By the evening of June 17th the selection was complete and our train with 400-500 prisoners on board (20-25 in each of the 20-25 boxcars) set out to the final destination. That same day we crossed the former Lithuanian border into the Soviet Union and a lengthy, peculiar voyage through Russia began. I barely remember the first days of the journey. All I recall is that I was indifferent to the conversations around me, continuing to bemoan our fate. Soon after we left Vilno, the guards started giving us food on a regular basis. From the beginning to the end of our trip we were fed pretty well. At certain intervals of time the boxcar doors were slid open and loafs of bread were tossed (yes, literally tossed!) in. We were given more bread than we could eat. During stops at bigger towns guards brought us hot soup, hot cereal, and other kinds of food. Some of the traditional Russian dishes, such as rassolnik and buckwheat kasha were unfamiliar to the majority of the prisoners and many refused to eat them. People hadn’t had a chance to start feeling hungry, and besides, they were still eating food they brought from home. Very soon the excess food got put to good use.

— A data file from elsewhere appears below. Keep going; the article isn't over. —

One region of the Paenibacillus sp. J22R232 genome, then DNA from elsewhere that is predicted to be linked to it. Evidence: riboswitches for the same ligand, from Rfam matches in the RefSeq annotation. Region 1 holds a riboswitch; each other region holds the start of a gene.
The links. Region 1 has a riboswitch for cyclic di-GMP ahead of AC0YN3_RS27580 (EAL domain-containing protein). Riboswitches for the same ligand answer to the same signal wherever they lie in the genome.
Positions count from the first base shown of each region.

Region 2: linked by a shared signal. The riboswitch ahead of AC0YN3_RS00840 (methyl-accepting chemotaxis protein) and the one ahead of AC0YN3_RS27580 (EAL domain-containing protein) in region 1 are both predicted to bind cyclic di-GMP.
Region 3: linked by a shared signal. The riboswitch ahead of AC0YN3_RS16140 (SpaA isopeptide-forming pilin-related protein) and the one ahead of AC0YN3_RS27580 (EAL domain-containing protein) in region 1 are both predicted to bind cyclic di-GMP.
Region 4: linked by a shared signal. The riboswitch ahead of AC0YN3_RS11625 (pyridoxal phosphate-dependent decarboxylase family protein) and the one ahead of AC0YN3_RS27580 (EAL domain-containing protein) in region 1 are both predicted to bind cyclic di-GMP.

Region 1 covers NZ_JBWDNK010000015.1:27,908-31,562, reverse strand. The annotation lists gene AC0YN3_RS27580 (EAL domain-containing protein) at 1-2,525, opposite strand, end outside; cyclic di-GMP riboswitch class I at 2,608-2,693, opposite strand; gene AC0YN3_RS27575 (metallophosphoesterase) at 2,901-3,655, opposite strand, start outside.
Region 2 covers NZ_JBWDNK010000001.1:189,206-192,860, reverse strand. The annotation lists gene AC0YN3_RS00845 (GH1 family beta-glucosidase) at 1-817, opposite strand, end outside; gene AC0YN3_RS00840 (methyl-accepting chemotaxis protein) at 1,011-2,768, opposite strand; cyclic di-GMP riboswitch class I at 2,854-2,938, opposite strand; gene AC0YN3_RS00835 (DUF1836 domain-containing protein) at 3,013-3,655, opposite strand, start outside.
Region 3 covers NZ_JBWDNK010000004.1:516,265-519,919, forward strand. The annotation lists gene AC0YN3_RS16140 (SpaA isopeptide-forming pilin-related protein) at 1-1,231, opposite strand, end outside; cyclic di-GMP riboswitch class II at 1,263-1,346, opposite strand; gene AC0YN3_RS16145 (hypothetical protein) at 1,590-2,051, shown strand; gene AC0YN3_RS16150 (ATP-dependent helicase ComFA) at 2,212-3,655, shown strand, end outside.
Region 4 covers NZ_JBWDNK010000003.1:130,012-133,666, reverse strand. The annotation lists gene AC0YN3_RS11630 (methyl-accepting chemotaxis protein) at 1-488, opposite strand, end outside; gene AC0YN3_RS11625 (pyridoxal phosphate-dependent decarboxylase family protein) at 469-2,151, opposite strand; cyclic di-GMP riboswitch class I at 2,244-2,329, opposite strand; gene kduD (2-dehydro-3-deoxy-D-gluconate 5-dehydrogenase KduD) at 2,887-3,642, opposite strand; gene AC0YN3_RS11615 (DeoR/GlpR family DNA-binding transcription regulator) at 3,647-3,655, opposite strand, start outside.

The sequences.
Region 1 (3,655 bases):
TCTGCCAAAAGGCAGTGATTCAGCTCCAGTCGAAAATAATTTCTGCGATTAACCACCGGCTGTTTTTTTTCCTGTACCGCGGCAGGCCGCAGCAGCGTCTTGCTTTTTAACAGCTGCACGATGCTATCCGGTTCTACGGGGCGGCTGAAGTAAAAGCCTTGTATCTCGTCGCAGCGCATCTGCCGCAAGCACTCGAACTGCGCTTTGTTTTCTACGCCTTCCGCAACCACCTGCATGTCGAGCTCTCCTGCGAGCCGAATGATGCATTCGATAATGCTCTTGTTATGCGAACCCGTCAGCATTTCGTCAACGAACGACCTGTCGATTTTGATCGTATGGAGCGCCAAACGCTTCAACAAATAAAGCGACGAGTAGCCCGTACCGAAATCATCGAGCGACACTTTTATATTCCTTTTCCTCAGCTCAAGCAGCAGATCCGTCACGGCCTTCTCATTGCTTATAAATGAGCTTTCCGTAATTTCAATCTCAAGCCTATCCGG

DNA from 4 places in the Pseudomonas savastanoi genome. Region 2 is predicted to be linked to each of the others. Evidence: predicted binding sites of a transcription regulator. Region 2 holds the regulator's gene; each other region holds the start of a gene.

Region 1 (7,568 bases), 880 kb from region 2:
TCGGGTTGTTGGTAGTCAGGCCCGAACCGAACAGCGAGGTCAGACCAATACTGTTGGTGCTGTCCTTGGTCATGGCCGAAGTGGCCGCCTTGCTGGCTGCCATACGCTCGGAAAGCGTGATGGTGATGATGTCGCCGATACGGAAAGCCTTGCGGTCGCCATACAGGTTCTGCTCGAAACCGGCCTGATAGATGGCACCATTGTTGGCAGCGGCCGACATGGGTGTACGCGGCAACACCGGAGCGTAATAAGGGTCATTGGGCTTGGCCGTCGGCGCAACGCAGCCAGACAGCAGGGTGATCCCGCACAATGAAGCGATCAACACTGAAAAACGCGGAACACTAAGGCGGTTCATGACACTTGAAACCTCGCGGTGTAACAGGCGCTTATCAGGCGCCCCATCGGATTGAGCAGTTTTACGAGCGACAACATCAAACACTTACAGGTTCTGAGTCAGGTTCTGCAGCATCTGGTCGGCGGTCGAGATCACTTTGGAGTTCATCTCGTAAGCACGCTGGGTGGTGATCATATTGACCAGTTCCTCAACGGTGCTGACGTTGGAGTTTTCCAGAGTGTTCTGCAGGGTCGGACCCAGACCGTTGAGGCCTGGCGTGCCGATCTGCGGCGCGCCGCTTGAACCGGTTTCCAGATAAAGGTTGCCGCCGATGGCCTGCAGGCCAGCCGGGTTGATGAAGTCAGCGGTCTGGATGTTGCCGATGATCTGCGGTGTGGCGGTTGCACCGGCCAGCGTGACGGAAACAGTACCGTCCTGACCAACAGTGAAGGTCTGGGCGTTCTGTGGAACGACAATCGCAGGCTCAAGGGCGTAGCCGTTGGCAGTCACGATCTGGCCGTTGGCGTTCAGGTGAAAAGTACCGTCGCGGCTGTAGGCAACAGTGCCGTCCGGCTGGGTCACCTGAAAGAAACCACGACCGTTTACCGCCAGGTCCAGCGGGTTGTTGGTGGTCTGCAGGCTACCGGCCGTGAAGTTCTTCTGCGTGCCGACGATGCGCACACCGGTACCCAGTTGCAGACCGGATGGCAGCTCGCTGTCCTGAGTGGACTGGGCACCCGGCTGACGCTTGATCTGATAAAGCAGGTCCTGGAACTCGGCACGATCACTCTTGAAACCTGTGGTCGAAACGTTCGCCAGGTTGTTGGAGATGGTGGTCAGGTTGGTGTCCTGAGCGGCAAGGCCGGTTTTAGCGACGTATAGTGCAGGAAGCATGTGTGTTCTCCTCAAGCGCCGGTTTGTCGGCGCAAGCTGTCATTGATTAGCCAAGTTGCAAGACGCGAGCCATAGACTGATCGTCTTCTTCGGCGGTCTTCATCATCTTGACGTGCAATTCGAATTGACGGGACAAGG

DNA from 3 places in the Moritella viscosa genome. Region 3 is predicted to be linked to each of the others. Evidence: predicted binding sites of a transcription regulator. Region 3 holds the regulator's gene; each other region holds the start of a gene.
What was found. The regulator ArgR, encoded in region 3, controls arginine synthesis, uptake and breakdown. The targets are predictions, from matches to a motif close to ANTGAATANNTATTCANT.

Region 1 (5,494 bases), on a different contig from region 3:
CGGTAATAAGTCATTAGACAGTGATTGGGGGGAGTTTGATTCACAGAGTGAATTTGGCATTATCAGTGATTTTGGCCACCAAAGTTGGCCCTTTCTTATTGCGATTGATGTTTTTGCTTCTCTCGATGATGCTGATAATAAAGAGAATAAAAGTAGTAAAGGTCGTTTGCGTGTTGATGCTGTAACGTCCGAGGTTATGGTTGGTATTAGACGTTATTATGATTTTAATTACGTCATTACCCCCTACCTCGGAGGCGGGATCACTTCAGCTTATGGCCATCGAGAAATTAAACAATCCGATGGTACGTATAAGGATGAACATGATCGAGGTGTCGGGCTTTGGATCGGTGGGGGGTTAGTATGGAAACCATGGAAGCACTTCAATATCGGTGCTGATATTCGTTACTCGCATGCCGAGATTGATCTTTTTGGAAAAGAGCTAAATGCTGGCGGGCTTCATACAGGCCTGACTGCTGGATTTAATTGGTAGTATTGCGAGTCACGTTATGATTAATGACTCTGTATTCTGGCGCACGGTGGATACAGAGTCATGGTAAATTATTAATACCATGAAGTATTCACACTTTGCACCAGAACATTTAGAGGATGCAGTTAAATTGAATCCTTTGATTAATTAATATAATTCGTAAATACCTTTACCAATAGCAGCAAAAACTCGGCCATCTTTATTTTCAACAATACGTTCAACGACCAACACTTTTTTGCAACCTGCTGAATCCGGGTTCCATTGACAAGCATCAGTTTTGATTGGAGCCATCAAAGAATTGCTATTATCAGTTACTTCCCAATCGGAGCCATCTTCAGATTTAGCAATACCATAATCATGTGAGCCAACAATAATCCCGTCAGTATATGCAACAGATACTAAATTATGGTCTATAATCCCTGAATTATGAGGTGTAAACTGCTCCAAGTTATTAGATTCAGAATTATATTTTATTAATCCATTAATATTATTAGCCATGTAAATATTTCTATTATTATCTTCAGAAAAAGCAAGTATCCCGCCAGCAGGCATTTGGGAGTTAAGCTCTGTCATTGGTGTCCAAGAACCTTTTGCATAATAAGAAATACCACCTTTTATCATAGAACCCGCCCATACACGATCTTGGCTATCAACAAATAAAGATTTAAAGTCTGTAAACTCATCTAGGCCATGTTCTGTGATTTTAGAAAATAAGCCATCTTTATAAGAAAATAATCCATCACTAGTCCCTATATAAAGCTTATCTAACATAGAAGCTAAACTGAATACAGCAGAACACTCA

As the train traveled deeper into Russia, we encountered an odd phenomenon, which was happening with increasing frequency. The train would stop in a field or by a crossing, and immediately it would be flocked by ragged village boys, aged eight to twelve or so, asking the inhabitants of the locked boxcars for something to eat. I, like other prisoners, would put my hand through the bars and give the children bread and buckwheat kasha. The latter I would simply pour into their little caps. Before I became a prisoner, I always thought that it is the free person who could help someone who got thrown behind bars. It had never occurred to me that a prisoner could wind up in the role of a benefactor to someone who is free. That was the first paradox I stumbled upon in Russia. The destitute boys from the villages shocked me (we didn’t have kids like that in Lithuania). Now, as I am writing this, I am thinking about the fact that the older brothers of precisely those unfortunate children I had met, who, no doubt, also grew up in poor and famished families, defended the civilization from well fed barbarians. How much physical and spiritual strength did that take! I would also like to mention that, as I remember, in Siberia I did not see any such hungry beggars.